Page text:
Dismiss
Announcing Stack Overflow Documentation

We started with Q&A. Technical documentation is next, and we need your help.

Whether you're a beginner or an experienced developer, you can contribute.

Sign up and start helping → Learn more about Documentation →

As part of my Go tutorial, I'm writing simple program counting words across multiple files. I have a few go routines for processing files and creating map[string]int telling how many occurrence of particular word have been found. The map is then being sent to reducing routine, which aggregates values to a single map. Sounds pretty straightforward and looks like a perfect (map-reduce) task for Go!

I have around 10k document with 1.6 million unique words. What I found is my memory usage is growing fast and constantly while running the code and I'm running out of memory at about half way of processing (12GB box, 7GB free). So yes, it uses gigabytes for this small data set!

Trying to figure out where the problem lies, I found the reducer collecting and aggregating data is to blame. Here comes the code:

func reduceWords (input chan map[string]int, output chan int) {
  total := make(map[string]int)
  for wordMap := range input {
    for w, c := range wordMap {
      total[w] += c
    }
  }      
  output <- len(total)
}

If I remove the map from the sample above the memory stays within reasonable limits (a few hundred megabytes). What I found though, is taking copy of a string also solves the problem, i.e. the following sample doesn't eat up my memory:

func reduceWords (input chan map[string]int, output chan int) {
  total := make(map[string]int)
  for wordMap := range input {
    for w, c := range wordMap {
      copyW := make([]byte, len(w)) // <-- will put a copy here!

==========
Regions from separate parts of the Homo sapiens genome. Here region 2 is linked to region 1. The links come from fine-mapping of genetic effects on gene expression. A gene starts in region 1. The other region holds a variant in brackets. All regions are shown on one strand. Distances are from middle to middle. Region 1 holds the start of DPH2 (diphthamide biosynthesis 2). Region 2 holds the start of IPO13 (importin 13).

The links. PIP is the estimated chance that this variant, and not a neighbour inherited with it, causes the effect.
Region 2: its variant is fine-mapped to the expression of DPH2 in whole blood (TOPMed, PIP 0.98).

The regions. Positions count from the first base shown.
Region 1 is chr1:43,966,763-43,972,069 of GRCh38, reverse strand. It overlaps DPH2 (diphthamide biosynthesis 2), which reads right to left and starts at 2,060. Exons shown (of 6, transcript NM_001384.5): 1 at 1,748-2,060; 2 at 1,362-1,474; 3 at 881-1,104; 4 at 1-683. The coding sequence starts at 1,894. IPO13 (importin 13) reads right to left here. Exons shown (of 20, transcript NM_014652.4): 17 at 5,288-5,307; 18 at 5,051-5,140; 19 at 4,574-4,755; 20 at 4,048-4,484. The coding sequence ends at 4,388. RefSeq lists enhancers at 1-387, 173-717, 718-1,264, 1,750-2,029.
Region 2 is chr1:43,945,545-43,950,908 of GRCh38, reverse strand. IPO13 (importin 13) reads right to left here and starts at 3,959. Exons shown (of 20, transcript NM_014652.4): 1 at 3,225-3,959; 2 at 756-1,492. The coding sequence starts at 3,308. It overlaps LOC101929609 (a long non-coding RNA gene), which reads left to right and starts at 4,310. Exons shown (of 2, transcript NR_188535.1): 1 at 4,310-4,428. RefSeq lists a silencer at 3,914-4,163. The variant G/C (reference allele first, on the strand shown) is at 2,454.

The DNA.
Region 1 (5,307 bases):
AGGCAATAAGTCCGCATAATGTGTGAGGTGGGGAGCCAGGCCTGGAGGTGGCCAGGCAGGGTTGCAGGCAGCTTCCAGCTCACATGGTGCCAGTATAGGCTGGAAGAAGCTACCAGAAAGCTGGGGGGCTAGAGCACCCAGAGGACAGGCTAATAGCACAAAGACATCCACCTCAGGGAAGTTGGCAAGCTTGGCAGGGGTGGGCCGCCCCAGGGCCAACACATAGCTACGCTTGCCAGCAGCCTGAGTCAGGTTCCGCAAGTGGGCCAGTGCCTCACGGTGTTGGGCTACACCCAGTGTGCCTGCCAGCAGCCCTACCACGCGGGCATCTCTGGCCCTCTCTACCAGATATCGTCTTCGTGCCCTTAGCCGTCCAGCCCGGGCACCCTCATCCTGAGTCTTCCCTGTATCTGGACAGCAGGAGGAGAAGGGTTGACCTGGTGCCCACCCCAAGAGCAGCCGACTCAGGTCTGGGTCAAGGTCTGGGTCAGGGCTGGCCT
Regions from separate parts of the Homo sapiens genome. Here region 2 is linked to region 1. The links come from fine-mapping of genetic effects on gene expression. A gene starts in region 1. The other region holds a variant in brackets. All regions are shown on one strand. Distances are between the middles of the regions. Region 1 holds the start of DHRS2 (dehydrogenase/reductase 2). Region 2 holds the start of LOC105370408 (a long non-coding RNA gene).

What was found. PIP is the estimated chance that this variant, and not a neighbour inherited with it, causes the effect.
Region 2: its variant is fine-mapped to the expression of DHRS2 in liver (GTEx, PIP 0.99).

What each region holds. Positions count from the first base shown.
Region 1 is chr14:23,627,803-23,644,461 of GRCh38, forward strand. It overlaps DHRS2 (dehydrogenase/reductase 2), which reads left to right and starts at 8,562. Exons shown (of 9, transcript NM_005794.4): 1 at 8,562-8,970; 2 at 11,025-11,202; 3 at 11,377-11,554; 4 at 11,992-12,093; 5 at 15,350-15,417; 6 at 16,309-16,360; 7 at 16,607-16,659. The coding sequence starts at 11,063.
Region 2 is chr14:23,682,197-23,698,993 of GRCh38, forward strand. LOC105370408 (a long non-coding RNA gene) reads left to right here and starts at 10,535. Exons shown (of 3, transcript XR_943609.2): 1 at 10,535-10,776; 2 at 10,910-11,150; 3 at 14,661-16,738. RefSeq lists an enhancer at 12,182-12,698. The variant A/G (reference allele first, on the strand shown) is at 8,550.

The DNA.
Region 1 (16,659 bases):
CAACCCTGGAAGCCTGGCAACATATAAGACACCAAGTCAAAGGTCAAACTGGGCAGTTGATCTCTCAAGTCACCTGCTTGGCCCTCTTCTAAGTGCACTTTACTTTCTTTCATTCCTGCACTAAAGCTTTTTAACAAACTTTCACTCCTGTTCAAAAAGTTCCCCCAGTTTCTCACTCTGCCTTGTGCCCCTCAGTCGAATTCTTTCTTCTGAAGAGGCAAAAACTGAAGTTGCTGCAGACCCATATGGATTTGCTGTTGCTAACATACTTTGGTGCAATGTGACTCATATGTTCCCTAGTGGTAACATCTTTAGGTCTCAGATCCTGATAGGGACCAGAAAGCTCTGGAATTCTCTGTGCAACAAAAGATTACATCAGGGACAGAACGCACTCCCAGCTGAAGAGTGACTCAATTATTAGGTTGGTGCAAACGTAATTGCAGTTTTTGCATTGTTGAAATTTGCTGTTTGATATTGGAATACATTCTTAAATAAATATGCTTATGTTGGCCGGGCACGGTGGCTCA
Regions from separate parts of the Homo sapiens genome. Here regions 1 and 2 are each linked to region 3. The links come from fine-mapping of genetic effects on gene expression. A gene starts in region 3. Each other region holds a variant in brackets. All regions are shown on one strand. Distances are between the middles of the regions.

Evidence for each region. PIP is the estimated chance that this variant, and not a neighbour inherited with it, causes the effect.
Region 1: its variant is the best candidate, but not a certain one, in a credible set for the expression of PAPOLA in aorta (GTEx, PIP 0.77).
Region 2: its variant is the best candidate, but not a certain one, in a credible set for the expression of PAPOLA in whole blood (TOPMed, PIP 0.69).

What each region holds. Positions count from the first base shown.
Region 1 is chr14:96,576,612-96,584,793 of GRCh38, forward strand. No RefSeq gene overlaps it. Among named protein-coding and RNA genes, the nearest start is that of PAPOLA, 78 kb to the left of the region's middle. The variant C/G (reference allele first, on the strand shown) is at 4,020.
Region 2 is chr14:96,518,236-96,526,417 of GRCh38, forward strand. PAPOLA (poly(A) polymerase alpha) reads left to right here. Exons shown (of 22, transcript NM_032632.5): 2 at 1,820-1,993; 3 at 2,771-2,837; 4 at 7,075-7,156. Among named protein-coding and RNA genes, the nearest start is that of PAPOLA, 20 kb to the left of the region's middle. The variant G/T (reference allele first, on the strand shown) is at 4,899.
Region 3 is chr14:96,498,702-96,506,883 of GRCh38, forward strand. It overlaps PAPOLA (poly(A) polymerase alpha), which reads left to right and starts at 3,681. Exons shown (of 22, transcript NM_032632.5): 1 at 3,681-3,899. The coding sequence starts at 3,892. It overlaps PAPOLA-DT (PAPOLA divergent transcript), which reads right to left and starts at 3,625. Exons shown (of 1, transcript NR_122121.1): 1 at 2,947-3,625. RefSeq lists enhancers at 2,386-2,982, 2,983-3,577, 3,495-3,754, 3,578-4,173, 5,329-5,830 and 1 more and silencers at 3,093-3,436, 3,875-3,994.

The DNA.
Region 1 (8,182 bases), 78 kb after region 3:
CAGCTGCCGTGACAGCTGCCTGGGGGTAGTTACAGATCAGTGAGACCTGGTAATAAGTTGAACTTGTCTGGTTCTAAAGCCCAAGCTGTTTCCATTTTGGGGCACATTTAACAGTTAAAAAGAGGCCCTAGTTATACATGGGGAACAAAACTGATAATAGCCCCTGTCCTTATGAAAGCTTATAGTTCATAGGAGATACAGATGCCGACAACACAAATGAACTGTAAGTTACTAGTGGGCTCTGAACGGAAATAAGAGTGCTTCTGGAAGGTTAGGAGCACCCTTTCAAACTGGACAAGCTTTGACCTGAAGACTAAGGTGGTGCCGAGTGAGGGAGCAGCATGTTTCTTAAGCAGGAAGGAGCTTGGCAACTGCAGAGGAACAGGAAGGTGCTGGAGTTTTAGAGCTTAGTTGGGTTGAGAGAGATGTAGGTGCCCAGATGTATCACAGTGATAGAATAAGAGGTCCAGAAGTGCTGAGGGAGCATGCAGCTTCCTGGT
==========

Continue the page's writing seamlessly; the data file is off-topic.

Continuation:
copy(copyW, w)
      total[string(copyW)] += c
    }
  }  
  output <- len(total)
}

Is it possible it's a wordMap instance not being destructed after every iteration when I use the value directly? (As a C++ programmer I have limited intuition when comes to GC.) Is it desirable behaviour? Am I doing something wrong? Should I be disappointed with Go or rather with myself?

Thanks!

share|improve this question
up vote 2 down vote accepted

What does your code look like that turns files into strings? I would look for a problem there. If you are converting large blocks (whole files maybe?) to strings, and then slicing those into words, then you are pinning the entire block if you save any one word. Try keeping the blocks as []byte, slicing those into words, and then converting words to the string type individually.

share|improve this answer
    
Kudos for intuition, it was the problem itself! I forgot I have to think in slices from now on. I was converting each file into string at the very beginning as I found it faster, but didn't realise it's wrong. Thanks for help! – tomasz Apr 29 '12 at 23:26
    
@tomasz It should be impossible for the total memory consumption of your program to radically exceed the sum of sizes of files read by the program. I am assuming that each distinct file is read only once. What is the total size of those 10k documents? Is is more than 1 GB? – Atom Apr 30 '12 at 5:13
    
@Atom, that's correct, the documents are over 5GB in total. – tomasz Apr 30 '12 at 8:20

Your Answer

 
discard

By posting your answer, you agree to the privacy policy and terms of service.

Not the answer you're looking for? Browse other questions tagged or ask your own question.